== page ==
Per serving (with chicken): 240 calories, 27 gm protein, 6 gm carbohydrates, 12 gm fat, 64 mg cholesterol, 2 gm saturated fat, 148 mg sodium, 1 gm dietary fiber

-- Renee Schettler

EQUIPMENT | Blender Jar

Now you can reserve the coffee grinder for coffee. The Oster Mini Blend Jar makes blendable small quantities of ingredients that just won't work in a regular-size blender jar, such as spices, nuts, garlic or herbs.

Just screw the mini-blend jar onto the bottom blender cap and pulse. The four-inch-tall jar, made of a sturdy, break-resistant "plastic perma glass," has an eight-ounce capacity.

The mini-blend jar is available from Oster for $4 plus handling (call 800-334-0759). It is also available in two-packs from $9.99 to $27.48 from various home-appliance purveyors, including Culinary Parts Unlimited (call 866-PART-HELP or see


Carrageenan (kehr-ah-GEE-nun) is a thickener and stabilizer found in many ice creams, soy and rice milks. It is derived from carrageen or Irish moss, a red seaweed that is found along the Atlantic coast, especially along Ireland's shores.

Skins Play by Play

It's going to be a good season for Redskins fans. We can taste it . . . at the Bar at the Ritz-Carlton in Tysons Corner, for example, there will be a Hail to the Skins menu every Sunday and Monday night.

For $12, patrons can chow down on any of six potato skin varieties while they watch the weekly televised game on a 50-inch screen. Choose from the Run and Scoop (melted jalapeno jack cheese, crab dip and lump crab meat), the Burgundy and Gold (double-smoked Applewood bacon, Wisconsin cheddar cheese and sour cream) and the Touchdown (roasted garlic and blue cheese). They'll even suggest an appropriate Old Dominion beer to wash them down.

The potato skins are $12 per plate (not including beer) and are available from 6 p.m.-11 p.m. on Sundays and Mondays through the end of the regular NFL season at the Bar at the Ritz-Carlton, DTysons Corner, 1700 Tysons Blvd., McLean; call 703-506-4300.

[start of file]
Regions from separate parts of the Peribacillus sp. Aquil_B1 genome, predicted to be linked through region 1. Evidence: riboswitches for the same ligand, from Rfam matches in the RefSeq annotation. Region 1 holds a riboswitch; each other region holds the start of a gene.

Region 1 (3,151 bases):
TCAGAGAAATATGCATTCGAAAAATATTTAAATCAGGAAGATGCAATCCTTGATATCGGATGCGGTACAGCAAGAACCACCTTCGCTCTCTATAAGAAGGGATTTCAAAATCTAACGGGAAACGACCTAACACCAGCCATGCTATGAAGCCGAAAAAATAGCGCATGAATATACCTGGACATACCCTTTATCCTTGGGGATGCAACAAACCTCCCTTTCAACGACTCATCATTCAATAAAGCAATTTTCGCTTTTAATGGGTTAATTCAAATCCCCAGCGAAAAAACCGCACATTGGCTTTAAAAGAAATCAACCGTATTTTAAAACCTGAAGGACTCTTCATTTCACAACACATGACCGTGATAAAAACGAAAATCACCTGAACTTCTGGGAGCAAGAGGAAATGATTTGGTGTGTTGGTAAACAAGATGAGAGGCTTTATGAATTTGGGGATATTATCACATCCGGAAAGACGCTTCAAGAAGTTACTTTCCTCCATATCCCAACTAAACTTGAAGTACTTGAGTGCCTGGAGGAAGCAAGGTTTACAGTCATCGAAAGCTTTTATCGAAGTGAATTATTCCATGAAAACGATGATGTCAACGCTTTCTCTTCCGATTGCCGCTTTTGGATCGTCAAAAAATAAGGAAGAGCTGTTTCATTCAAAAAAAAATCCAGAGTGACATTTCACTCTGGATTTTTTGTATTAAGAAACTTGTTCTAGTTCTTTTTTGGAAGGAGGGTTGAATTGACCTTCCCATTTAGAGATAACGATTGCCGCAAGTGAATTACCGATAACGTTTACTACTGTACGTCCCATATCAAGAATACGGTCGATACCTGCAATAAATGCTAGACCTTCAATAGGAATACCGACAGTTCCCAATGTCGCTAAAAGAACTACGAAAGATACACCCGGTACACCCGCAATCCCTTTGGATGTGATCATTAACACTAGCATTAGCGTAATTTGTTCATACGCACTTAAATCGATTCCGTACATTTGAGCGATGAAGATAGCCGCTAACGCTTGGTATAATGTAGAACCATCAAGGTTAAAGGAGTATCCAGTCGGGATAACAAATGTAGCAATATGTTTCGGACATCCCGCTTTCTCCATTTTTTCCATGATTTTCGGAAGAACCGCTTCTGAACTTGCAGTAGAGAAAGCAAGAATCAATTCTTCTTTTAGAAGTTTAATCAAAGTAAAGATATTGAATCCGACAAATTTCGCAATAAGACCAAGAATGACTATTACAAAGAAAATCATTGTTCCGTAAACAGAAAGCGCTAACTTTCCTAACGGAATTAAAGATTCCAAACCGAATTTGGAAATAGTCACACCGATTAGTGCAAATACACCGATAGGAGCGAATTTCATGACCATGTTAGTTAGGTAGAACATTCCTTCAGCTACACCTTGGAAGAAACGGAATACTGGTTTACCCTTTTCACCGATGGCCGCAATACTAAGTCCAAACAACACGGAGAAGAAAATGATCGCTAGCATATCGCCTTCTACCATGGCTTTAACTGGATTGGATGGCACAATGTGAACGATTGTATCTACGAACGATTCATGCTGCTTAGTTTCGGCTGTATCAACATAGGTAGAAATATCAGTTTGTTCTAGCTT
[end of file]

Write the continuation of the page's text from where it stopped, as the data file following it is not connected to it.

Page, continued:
Check the bottom of your empty soy or rice milk container. Recent research suggests that up to 90 percent of the calcium in some fortified soy and rice milks may remain in the container as sludge, even after shaking.

-- Adapted from the September 2004 issue of Prevention magazine


THURSDAY: Feast to Defeat ALS (Lou Gehrig's Disease) -- participating restaurants donate a portion of the day's profits to the area's ALS association chapter. Call 301-978-9855 or see list at

FRIDAY-SUNDAY: Maryland seafood festival and crab soup cook-off. Benefits local charities. Adults, $10; ages 7-12, $4. 11 a.m.-8 p.m. Sandy Point State Park, Annapolis. Call 410-266-3113 or see

SATURDAY-SUNDAY: Crazy About Capsicums -- festival featuring chili pepper product samplings, wine tastings and garden tours. Free. 11 a.m-4 p.m. 35796 Milligan's Run Lane, Purcellville, Va. Call 877-668-7160 or see

SUNDAY: Slavic American festival at Epiphany of Our Lord Byzantine Catholic Church. Free admission. Noon-6:30 p.m. 3410 Woodburn Rd., Annandale. Call 703-573-3986 or see

SUNDAY: Cuisine for a Sunny Day -- discussion with Dar Curtis and Lousie Meyer. Sponsored by the Culinary Historians of Washington. Free. 4-6 p.m. The George Washington University at Mount Vernon Campus , Eckles Library Auditorium, 2100 Foxhall Rd. NW (W St. entrance). Call 703-281-5281 or see

TUESDAY: Summer Cigar Night -- cigars, wine and food at Charlie Palmer Steak. Sponsored by Cigar Aficionado. $75 includes tax and tip. 6:30 p.m. 101 Constitution Ave. NW. Call 202-547-8100.


SEPT. 16: Managing Diabetes the All-Natural Way -- discussion with nutritionist Barbara Craven at Whole Foods Market Tenley. Free. 7:30-9 p.m. 4530 40th St. NW. Call 202-237-5800.

SEPT. 17: Dinner prepared by 16 local chefs and this year's Jean-Louis Palladin Foundation interns. Benefits the foundation. $250 includes tax and tip. 6:30 p.m. Four Seasons Hotel, 2800 Pennsylvania Ave. NW. Call 202-944-2055.

PLEASE NOTE: For possible inclusion, send notices -- including organization name, date, cost, time, address and phone number -- to: To Do, Food, The Washington Post, 1150 15th St. NW, Washington D.C., 20071 or Submissions must be received at least 14 days prior to publication date.